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I’m sorry you got the impression of that there is a strong bias against admitting problems. I haven’t seen that bias at all myself.


Keywords: humor, self-awareness, arguing


What I dislike worst is the denial of the Go community and creators, claiming that generics are too complex and that you don’t really need them.

That’s not the claim. The claim is that generics add complexity to the language and its ecosystem. That, I’d hope, should be an undisputed claim.

Go’s lack of generics is a design tradeoff. The occasional piece of awkward code is worth the overall reduction of complexity at an environmental level.

That sounds like what the claim was claimed to be…

Keywords: Golang

I don’t even use C++ and I’ve never used generics but this thread is really selling them to me.


Like PostgreSQL and OpenBSD, I’ve been permanently turned off Rust because I never want to be left at the mercy of a community that invests so much time in harassing and insulting others.

I stand back from the flamewars but Postgres and OpenBSD seem like very solid, high quality projects to me. In fact, this improved my opinion of Rust a bit, lol.


It’s almost like someone read Paul Graham’s “blub” essay[1] and thought, “what would it mean to take seriously the idea that blub is the best language?”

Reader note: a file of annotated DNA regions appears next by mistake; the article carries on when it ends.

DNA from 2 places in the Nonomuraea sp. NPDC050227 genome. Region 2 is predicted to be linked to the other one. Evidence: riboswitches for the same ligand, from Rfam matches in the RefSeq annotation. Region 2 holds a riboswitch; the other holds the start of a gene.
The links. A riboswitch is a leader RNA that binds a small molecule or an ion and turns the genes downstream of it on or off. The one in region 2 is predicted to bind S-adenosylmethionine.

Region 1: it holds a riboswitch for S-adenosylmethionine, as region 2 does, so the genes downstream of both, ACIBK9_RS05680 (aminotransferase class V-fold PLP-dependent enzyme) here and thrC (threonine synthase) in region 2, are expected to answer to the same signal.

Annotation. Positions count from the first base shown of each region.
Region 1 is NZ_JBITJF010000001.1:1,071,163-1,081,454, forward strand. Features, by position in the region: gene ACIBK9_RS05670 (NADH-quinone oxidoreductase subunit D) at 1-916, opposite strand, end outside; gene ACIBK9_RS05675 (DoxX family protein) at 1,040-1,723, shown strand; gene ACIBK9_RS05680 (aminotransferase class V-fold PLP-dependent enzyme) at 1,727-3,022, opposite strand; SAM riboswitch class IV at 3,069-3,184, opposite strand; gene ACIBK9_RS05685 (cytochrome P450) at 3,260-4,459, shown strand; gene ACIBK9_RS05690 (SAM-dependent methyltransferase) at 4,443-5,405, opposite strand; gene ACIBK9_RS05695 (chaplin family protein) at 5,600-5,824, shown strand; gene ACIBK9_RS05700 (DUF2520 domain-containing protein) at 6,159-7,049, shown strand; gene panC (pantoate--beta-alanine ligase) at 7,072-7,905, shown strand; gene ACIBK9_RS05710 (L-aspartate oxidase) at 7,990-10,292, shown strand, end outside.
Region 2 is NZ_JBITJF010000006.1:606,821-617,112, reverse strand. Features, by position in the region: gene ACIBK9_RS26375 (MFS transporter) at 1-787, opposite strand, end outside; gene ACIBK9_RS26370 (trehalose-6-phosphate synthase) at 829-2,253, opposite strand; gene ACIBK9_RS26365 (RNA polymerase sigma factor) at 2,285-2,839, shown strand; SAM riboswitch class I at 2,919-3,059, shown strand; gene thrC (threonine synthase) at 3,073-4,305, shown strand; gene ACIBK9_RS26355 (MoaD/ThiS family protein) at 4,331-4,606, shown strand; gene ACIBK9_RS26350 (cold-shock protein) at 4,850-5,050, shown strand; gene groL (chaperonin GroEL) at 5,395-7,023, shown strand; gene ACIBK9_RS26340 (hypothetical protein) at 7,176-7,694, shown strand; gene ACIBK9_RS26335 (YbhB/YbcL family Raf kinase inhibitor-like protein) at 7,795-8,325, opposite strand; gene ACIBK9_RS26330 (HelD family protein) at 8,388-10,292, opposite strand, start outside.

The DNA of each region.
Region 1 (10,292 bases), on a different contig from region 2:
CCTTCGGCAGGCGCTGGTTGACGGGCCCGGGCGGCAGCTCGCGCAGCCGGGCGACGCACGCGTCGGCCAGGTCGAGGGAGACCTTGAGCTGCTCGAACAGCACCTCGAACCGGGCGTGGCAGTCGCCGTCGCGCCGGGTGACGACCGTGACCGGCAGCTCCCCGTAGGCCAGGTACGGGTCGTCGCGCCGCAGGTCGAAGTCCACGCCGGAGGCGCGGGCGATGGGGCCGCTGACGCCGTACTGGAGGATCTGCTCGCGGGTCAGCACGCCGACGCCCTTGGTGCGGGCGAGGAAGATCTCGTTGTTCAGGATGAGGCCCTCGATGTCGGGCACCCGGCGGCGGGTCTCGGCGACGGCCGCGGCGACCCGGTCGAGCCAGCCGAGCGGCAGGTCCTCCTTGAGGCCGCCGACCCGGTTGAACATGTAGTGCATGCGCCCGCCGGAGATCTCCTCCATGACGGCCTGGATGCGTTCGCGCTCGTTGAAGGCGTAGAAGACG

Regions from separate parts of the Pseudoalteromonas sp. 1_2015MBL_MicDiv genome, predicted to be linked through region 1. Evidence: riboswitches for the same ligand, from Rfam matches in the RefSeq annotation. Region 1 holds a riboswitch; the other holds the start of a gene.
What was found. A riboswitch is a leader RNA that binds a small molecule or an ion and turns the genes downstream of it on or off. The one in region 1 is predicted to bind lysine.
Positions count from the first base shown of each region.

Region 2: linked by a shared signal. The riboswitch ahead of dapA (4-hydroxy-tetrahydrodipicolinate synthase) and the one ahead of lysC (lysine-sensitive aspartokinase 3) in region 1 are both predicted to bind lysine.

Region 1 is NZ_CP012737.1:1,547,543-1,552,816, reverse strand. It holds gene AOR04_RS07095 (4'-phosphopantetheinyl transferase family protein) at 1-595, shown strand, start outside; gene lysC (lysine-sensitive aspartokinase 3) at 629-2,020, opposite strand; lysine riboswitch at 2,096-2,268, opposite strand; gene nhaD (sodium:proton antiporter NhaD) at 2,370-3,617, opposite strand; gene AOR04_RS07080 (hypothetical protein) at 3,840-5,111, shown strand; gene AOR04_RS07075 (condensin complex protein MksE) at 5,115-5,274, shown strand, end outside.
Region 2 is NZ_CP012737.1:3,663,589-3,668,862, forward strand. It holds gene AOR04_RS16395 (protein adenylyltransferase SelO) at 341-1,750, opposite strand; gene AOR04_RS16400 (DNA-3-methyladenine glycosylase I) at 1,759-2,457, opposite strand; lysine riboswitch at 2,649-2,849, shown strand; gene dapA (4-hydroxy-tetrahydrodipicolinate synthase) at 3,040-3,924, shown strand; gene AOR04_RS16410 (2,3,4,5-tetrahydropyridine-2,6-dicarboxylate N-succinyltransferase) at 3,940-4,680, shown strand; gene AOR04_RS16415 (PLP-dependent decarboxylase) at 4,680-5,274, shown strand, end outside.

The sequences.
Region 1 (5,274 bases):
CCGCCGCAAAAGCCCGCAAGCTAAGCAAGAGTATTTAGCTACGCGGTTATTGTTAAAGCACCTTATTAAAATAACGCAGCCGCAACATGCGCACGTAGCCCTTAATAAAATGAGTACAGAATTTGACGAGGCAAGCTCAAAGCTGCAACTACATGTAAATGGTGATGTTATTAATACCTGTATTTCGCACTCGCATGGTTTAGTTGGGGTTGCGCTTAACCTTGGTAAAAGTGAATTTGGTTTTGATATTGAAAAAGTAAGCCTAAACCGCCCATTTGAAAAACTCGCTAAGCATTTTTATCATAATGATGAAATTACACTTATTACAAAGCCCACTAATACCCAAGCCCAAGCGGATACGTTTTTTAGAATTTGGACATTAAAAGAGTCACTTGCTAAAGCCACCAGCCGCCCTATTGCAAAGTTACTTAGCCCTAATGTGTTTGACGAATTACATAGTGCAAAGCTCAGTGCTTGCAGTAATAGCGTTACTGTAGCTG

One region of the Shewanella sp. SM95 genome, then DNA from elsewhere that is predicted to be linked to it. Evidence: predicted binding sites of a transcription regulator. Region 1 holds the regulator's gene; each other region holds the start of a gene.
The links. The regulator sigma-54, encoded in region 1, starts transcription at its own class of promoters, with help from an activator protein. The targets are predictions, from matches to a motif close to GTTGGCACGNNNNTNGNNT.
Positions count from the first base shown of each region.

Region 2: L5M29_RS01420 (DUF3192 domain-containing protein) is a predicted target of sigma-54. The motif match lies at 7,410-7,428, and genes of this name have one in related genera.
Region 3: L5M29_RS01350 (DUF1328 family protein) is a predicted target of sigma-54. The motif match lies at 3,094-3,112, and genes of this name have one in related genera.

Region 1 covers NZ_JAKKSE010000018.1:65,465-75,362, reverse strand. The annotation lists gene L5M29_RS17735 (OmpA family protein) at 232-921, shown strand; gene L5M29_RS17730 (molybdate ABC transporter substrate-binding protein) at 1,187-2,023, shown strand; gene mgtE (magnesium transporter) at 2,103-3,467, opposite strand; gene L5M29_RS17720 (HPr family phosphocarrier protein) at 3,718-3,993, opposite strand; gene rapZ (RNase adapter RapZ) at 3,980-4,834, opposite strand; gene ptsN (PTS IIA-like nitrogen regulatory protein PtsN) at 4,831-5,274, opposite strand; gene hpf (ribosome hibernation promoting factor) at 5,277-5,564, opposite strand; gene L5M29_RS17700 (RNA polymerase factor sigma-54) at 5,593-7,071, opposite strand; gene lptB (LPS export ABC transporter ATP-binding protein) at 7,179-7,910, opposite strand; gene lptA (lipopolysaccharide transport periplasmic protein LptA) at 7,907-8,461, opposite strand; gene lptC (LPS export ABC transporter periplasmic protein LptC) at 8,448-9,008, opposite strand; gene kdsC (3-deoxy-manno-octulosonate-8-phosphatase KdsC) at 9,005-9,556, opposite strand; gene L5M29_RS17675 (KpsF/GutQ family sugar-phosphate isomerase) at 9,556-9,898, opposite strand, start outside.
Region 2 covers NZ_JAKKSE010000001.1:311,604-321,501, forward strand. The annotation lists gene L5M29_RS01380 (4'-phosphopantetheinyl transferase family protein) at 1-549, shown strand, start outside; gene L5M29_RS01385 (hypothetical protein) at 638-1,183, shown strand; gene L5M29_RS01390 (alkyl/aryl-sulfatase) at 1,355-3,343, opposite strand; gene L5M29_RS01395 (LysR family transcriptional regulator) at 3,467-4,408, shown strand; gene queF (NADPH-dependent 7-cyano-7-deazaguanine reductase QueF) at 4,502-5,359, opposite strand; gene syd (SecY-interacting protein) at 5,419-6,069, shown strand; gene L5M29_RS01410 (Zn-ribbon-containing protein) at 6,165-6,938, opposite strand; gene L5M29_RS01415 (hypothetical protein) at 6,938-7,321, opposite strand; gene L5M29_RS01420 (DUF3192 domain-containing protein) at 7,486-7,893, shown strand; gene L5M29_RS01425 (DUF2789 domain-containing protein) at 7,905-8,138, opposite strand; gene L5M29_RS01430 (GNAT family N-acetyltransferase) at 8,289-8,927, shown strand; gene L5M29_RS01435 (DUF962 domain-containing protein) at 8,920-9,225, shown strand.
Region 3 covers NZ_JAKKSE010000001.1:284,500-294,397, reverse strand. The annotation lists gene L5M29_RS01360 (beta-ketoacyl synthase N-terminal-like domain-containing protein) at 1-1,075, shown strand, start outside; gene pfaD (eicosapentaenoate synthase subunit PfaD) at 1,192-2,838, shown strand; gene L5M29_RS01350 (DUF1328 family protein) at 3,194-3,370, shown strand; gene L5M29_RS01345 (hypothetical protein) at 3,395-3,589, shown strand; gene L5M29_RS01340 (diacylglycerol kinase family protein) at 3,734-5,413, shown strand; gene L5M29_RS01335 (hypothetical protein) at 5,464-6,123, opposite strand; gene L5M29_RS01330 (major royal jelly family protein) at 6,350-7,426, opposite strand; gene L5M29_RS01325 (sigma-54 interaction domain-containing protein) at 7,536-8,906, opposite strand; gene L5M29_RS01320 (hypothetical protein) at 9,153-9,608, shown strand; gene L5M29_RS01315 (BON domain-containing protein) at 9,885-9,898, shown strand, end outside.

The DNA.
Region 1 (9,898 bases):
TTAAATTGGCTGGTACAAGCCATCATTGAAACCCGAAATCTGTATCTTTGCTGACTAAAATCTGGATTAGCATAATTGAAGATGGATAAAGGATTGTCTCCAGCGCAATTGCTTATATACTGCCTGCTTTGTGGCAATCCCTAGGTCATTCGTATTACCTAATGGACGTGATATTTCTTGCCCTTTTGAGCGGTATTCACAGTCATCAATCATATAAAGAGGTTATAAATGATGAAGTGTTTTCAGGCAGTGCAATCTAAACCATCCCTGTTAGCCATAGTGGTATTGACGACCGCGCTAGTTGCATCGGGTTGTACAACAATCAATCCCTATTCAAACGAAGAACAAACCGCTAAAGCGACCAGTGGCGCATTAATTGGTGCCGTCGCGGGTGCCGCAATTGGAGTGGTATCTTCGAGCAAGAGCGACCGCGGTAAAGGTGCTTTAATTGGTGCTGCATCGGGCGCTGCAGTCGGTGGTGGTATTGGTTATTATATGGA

Everyone knows that building abstractions has a cost - the cost of building the abstractions themselves, the cost of figuring out the particular abstractions employed in a given project, and the cost of comprehending a language flexible enough to support these abstractions. The hope is that the cost of abstraction is an investment: the time you put in will be rewarded in faster development when you put the abstractions to use. But at some point increased abstraction is going to give diminishing returns.

I think this is true too. “A language without abstraction” isn’t a slight against C.

C maxes[#] the optimizing compiler. C++ maxes the language (or the developer, depending on how you think about it). Maybe this is what abstraction actually looks like: finding new places to extract gains from. Haskell and Java try too, although they aren’t very successful in my book.

Golang maxes… conventions? That’s why the compiler errors if you have an include you don’t need, and (apparently) doesn’t encourage abstraction. Or you could just say it maxes language simplicity, which explains garbage collection too.

It doesn’t seem to be working. Maxing simplicity means that a lot of people won’t even be happy. It’s the whole “everyone needs a different 5% of the features in Microsoft Word.” And Word is probably more popular than Notepad even amongst laymen.

Not a bad analogy AFAICT.

And for all that simplicity you don’t actually get much to show for it. A fast compiler (although supposedly D’s is just as fast). Not sure what else.

Where are the next set of gains going to come from?

I’m ready to say “nowhere” (or “somewhere besides programming languages”) because of finite depth and diminishing returns. C++ will gradually be cleaned up, C will gradually get slightly faster, and that’s about it.

Basically, JITs briefly revived interest in programming language design (I’m aware Go is compiled, but it rode the wave), but in the end they didn’t pan out.